byte reflecting control status information.  In the latter case, the byte is an inclusive-or of zero or more of the bits:

	      TIOCPKT_FLUSHREAD
		     whenever the read queue for the terminal is flushed.

	      TIOCPKT_FLUSHWRITE
		     whenever the write queue for the terminal is flushed.

	      TIOCPKT_STOP
		     whenever output to the terminal is stopped by typing CTRL/S.

	      TIOCPKT_START
		     whenever output to the terminal is restarted.

	      TIOCPKT_DOSTOP
		     whenever the stop character is CTRL/S and the start character is CTRL/Q.

	      TIOCPKT_NOSTOP
		     whenever the start and stop characters are not CTRL/S and/or CTRL/Q.

	      This  mode  is used by and to implement a remote-echoed, locally flow-controlled (using CTRL/S or CTRL/Q, or both) remote login with
	      proper back-flushing of output.  It can be used by other similar programs.

       TIOCREMOTE
	      A mode for the master half of a pseudoterminal, independent of TIOCPKT.  This mode causes input to the  pseudoterminal  to  be  flow
	      controlled  and  not  input edited (regardless of the terminal mode).  Each write to the control terminal produces a record boundary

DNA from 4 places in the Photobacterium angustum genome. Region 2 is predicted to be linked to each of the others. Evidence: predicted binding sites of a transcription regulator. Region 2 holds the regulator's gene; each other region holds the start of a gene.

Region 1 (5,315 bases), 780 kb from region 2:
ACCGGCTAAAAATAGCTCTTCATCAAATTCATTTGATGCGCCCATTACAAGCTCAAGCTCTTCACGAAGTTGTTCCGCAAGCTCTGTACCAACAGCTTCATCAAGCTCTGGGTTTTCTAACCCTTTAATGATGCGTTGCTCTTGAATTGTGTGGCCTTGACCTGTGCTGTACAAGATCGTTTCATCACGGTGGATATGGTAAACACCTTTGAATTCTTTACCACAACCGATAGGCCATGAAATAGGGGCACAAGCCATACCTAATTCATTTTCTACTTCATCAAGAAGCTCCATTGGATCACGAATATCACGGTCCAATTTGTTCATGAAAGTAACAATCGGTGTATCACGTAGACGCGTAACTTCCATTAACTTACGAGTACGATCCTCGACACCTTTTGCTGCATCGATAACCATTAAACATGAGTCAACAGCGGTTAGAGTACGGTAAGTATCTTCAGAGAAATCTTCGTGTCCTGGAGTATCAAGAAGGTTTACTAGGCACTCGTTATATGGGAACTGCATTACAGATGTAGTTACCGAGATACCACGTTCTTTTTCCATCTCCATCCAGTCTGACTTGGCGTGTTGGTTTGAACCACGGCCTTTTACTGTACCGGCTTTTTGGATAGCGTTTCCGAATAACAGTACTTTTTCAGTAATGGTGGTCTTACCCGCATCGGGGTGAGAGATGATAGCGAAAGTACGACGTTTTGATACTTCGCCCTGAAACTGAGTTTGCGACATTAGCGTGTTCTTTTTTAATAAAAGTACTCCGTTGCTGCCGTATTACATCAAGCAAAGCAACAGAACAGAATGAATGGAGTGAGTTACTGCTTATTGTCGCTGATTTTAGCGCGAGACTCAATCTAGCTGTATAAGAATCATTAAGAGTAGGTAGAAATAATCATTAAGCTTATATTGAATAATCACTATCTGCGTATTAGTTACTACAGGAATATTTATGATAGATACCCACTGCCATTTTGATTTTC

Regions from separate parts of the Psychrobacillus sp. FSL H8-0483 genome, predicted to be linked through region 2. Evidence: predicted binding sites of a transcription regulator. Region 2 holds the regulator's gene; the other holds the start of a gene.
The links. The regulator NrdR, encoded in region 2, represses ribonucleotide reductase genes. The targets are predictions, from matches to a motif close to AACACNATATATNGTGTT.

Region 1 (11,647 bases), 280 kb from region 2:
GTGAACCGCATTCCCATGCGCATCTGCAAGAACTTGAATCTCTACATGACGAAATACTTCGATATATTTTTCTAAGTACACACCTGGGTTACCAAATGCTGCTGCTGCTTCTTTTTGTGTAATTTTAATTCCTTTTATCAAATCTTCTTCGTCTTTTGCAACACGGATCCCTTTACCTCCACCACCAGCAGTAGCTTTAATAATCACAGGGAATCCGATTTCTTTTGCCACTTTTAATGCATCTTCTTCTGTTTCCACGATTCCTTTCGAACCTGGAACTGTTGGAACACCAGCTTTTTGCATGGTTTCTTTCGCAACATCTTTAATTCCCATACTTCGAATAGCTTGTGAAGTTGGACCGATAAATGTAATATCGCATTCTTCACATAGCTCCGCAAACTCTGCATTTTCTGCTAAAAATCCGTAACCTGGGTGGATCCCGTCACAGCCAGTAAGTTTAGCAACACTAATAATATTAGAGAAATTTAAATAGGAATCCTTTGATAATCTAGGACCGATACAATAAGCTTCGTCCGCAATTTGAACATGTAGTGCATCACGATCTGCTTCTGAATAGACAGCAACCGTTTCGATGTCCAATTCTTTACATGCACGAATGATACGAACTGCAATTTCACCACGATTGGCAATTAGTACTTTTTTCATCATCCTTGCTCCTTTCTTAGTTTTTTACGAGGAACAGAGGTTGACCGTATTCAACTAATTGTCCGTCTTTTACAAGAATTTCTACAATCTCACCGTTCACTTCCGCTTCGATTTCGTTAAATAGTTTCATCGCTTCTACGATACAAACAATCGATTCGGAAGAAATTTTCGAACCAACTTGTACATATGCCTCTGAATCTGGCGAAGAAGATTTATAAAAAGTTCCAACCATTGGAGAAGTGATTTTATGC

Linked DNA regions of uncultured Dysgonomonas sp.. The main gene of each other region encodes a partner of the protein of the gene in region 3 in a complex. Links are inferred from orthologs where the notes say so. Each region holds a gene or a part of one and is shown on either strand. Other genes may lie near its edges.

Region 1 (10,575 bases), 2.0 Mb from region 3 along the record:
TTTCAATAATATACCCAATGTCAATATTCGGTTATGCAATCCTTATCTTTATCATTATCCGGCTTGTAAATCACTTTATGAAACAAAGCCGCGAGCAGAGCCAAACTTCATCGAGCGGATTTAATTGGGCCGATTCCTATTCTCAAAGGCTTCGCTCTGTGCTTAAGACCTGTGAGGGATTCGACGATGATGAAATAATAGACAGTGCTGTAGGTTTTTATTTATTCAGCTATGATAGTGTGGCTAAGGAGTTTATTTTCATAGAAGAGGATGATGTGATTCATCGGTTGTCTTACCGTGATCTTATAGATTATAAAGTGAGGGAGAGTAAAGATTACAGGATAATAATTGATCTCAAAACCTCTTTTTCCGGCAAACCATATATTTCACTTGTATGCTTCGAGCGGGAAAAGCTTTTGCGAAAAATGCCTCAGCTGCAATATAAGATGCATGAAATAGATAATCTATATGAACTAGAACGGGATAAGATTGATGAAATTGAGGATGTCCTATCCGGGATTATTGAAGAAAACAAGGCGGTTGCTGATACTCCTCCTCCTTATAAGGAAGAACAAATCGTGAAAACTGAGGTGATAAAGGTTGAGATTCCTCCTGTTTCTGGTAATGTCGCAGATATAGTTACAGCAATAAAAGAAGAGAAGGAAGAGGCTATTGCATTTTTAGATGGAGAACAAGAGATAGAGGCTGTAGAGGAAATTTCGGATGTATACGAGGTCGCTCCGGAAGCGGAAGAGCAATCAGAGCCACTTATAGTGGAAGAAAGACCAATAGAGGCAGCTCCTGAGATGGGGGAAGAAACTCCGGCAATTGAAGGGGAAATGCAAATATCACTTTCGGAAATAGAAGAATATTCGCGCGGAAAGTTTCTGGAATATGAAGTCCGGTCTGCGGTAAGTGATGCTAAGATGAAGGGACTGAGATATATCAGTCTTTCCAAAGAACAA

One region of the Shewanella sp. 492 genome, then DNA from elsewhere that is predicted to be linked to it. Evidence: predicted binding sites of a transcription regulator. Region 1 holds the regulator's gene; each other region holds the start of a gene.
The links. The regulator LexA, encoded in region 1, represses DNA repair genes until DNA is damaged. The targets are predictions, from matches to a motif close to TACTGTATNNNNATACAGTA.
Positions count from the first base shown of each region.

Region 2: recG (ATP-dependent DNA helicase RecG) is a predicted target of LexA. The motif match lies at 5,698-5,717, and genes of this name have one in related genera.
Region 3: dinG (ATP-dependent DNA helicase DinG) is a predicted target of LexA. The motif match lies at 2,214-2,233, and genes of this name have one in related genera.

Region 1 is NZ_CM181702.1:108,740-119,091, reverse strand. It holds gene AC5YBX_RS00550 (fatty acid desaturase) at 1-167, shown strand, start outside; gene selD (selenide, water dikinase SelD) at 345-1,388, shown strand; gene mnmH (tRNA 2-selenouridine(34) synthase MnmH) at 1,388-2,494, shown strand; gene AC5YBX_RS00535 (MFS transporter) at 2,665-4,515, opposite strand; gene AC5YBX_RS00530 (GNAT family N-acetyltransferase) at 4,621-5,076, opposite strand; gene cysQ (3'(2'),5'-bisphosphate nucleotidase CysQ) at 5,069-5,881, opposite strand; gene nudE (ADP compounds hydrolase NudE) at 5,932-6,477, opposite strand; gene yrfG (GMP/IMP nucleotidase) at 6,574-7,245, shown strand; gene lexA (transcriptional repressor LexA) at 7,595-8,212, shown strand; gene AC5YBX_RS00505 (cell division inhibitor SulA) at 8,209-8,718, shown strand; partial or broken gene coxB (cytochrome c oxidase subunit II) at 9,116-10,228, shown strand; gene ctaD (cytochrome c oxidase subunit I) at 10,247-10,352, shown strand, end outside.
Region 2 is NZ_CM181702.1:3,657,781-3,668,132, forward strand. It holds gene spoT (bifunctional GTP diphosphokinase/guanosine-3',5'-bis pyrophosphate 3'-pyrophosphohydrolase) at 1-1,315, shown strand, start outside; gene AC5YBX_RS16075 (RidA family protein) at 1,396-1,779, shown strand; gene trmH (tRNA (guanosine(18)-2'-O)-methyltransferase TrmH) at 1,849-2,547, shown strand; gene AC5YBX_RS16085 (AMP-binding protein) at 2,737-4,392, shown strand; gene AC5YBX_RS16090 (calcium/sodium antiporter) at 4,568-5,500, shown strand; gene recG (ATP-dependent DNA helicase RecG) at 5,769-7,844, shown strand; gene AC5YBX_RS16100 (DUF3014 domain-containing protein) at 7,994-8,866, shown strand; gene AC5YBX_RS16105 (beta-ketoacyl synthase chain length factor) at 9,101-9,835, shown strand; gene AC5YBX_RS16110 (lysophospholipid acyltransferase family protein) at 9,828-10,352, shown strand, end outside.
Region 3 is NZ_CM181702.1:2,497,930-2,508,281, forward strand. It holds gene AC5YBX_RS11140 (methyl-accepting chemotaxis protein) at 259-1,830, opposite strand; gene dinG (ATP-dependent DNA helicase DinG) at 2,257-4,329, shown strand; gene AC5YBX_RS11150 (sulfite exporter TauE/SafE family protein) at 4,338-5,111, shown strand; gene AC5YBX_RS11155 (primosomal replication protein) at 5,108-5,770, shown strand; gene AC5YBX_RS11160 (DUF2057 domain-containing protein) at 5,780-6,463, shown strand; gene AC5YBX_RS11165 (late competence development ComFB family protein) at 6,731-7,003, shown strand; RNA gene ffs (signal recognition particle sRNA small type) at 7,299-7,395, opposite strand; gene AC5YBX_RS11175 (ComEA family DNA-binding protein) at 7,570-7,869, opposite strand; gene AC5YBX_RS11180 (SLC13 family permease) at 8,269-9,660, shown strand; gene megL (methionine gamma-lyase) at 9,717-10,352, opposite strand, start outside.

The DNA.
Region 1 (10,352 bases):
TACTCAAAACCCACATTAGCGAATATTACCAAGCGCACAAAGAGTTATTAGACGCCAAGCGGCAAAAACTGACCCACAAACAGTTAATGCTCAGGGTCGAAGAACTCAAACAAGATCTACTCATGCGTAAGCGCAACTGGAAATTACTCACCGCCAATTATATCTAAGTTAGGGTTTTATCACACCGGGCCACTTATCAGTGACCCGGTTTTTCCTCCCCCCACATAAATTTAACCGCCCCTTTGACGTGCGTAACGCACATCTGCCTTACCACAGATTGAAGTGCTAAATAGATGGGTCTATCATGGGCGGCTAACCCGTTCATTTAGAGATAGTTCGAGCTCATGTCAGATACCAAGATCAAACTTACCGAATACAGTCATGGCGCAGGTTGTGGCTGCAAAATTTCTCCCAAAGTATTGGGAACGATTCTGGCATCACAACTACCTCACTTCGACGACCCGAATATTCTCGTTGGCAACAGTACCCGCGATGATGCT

for the process reading the terminal.  In normal usage, a write of data is like the data typed as a line on the terminal; a write of
	      0  bytes	is  like  typing  an end-of-file character.  TIOCREMOTE can be used when doing remote line editing in a window manager, or
	      whenever flow-controlled input is required.

       TIOCMASTER
	      Allows the master to have complete control over the pseudoterminal and causes the slave side to sleep until the master  relinquishes
	      control.	This is useful in preventing changes on the pseudoterminal from going undetected and being reset by the master.

Files
       (master pseudoterminals)

       (slave pseudoterminals)

See Also
       tty(4), MAKEDEV(8)

																	    pty(4)